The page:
Promises

John J Barton johnjbarton at johnjbarton.com
Fri Nov 9 09:01:07 PST 2012


On Fri, Nov 9, 2012 at 4:33 AM, David Bruant <bruant.d at gmail.com> wrote:

> Hi,
>
> In this message, I'll be sharing some experience I've had with the Q
> library. I have worked with it for about 7-8 months in a medium/big Node.js
> application (closed source, so I can't link, sorry).
> I'll be covering only the parts that I have used during this experience.
> It's related to my own writing style and I don't mean that the rest is
> useless and should be thrown away, but the subset I'll be covering here has
> proven to be sufficient to my needs for several months.
>
> I would be interested if others could share their experience if they had a
> different way of using promises.
>

I also used Q (a slightly older version) for several months before removing
it because of cost/benefit.


>
> # the Q API
> ## A Q Deferred is a {promise, reject, resolve} object. Only the deferred
> holder can resolve the promise (and not the promise holder), addressing the
> security issue that's been raised on the list.
> You create a Deferred instance by calling Q.defer()
>
> Typically, when trying to promise-ify async APIs, you end up doing
> something like (and that's probably also how things are done internally):
>
>     function query(myQuery){
>         var def = Q.defer();
>
>         db.query(myQuery, function(err, data){
>             if(err)
>                 def.reject(err)
>             else
>                 def.resolve(data)
>         })
>
>         return def.promise;
>     }
>

I had lots of code like that.


>
> ## A Q Promise is a {then, fail} object.
> Given the previous code, it's possible to do:
>
>     var someData1P = query(q1);
>     someData1P.then(function(data)**{
>         // do something with data
>     });
>     someData1P.fail(function(**error){
>         // handle the error
>     });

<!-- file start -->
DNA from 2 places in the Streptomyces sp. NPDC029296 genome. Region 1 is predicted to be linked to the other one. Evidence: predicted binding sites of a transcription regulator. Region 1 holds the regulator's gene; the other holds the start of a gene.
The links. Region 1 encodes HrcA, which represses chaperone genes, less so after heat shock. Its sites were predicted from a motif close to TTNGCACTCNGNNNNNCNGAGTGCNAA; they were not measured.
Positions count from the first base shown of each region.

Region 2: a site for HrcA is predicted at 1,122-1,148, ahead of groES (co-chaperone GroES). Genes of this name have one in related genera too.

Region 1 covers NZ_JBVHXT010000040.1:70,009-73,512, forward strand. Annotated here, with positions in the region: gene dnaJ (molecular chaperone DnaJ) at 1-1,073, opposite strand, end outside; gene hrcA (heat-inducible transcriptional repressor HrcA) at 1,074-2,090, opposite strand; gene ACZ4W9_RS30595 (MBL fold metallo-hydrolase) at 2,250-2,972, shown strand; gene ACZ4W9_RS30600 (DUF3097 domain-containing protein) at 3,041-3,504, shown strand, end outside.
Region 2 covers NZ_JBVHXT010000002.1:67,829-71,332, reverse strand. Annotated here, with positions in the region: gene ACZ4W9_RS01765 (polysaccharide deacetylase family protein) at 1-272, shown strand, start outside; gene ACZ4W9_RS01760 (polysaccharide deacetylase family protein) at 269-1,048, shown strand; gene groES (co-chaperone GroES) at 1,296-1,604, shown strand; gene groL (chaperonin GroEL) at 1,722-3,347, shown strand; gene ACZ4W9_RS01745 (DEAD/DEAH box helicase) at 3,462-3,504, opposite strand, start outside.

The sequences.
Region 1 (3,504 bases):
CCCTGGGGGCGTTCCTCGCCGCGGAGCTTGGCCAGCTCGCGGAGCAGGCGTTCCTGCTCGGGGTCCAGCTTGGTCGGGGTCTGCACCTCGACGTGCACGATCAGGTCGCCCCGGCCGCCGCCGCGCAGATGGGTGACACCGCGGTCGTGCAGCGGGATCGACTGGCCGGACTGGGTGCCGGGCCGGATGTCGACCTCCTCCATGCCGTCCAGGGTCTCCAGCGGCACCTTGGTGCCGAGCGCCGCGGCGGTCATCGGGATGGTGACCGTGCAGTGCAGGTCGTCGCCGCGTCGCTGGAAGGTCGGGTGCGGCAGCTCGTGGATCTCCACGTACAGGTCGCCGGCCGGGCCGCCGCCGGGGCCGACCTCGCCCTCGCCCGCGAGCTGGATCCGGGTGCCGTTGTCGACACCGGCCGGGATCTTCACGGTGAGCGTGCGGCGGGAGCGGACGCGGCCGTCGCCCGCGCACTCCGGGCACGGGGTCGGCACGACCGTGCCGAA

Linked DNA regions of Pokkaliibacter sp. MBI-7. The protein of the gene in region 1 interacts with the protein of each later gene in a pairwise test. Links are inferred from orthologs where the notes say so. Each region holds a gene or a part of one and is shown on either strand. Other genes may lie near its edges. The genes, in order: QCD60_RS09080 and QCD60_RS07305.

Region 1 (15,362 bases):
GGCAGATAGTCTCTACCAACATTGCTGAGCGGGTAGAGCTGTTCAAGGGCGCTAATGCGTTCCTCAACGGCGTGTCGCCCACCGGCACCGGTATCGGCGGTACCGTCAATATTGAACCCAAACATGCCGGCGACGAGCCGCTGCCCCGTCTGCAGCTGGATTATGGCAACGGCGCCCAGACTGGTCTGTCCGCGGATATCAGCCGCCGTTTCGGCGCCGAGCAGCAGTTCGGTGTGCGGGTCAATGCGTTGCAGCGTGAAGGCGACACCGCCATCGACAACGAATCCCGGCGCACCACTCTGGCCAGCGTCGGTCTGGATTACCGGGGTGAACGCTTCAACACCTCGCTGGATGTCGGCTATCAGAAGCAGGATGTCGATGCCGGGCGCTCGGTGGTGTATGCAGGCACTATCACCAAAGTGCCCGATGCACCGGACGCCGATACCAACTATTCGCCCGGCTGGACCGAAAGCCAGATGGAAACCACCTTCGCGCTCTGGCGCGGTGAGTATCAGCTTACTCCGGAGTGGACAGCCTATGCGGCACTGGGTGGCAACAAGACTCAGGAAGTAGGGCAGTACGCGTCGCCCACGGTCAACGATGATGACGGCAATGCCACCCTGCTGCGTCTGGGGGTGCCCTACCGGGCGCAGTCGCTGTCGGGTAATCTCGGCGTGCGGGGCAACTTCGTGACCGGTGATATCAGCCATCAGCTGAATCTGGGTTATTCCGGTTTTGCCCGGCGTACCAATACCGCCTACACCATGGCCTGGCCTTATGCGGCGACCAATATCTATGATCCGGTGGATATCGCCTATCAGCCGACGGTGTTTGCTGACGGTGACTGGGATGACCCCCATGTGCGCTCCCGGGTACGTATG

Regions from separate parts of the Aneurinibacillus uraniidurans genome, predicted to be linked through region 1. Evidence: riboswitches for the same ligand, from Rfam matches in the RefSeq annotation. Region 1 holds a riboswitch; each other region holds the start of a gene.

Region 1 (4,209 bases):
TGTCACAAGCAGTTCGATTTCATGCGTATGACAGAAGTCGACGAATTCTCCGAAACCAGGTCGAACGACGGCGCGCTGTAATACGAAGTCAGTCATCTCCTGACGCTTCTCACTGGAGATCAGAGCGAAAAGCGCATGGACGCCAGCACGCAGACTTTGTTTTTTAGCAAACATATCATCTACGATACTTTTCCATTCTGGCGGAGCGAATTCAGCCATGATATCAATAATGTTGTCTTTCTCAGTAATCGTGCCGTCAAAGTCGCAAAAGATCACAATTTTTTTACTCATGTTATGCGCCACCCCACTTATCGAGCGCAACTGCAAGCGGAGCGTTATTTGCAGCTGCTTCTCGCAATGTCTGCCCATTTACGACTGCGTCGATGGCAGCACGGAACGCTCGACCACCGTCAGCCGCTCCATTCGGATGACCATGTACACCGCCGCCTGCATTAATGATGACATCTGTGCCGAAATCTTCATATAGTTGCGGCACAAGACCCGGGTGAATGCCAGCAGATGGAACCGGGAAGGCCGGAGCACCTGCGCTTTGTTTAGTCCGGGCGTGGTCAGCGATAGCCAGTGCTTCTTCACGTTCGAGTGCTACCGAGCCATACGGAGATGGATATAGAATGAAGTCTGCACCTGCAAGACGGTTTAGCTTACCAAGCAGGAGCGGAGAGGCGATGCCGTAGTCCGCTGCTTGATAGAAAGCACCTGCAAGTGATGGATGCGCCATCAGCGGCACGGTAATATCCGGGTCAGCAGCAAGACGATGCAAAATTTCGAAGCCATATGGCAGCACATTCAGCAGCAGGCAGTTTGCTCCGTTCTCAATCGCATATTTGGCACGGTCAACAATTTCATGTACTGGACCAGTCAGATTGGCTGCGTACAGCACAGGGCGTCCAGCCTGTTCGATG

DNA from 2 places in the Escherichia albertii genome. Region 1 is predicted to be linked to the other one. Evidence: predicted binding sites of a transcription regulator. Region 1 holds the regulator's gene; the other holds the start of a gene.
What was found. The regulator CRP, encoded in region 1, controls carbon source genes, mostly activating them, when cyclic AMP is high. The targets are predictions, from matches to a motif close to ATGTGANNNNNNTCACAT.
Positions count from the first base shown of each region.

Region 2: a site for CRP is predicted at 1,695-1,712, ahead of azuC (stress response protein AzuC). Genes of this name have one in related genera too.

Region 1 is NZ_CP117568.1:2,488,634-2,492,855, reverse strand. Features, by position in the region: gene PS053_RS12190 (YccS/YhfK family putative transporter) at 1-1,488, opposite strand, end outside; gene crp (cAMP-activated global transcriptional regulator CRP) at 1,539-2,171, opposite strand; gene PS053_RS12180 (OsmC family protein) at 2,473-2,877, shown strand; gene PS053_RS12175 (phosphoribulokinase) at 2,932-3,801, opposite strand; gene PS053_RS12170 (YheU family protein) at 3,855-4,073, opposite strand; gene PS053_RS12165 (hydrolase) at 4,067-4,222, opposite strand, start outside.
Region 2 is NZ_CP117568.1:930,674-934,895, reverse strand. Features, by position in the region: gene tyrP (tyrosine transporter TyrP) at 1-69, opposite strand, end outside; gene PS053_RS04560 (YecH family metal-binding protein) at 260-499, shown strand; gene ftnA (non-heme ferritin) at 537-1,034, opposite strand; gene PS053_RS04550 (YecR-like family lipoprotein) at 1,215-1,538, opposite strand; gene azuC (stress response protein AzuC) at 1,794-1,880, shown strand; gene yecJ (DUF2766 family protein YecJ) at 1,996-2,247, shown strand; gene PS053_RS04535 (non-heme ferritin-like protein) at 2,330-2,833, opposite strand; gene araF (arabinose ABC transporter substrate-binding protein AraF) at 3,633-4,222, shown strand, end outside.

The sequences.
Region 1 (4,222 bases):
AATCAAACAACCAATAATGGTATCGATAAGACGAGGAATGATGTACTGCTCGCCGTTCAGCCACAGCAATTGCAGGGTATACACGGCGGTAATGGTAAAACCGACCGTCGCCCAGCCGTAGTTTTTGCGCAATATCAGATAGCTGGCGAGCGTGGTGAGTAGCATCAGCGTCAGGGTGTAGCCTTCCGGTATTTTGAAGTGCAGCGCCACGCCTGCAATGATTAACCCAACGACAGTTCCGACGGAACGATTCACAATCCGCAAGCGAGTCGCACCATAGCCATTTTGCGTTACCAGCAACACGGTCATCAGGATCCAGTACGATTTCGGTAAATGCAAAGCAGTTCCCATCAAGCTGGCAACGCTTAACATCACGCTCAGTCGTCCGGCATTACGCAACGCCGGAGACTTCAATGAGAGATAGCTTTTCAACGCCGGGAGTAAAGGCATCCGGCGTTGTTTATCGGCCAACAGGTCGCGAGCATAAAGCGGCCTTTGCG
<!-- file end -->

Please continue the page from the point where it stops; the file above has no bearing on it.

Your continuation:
>
> Both then and fail return another promise for the result of the callback
>

Note these callbacks: promise based code is very callback-y.

 ....

>
>
> ## Q.all
> My favorite feature is the Q.all function. Q.all accepts an array of
> promises and returns a promise which will be fulfilled when all promises
> are.

...



> I used this extensively and it's been extremely helpful. Personally, to
> synchronize different async operations, I've never read code more elegant
> than what Q.all offers. I'm interested in hearing what other's experience
> is on that point.
>

I agree that this is the most valuable feature and the one that got me to
try Q and stick with it for a while. However, in my experience  this
feature is only needed a few times in an application.


>
> # Debugging
> It's been said in other messages, one part where Q promises fell short was
> debugging.

...
>

I suppose if we stick to console logging I could agree with this very rosy
description. But Q makes breakpoint debugging essentially useless: the call
stack is gone and you have to break much more often then try to correlate
the values across breakpoints.


> I think I've shared pretty much all my experience and thoughts on the
> topic. I feel that overall, the Q API is really good to work with promises
> and my opinion is that a standard promise feature should have the same
> features (I however don't care about the exact names of methods).


I agree that Q is exceptionally well done, so much so that I came away much
less enthusiastic about the promise concept overall.

jjb
-------------- next part --------------
An HTML attachment was scrubbed...
URL: <http://mail.mozilla.org/pipermail/es-discuss/attachments/20121109/61b74ed8/attachment-0001.html>


More information about the es-discuss mailing list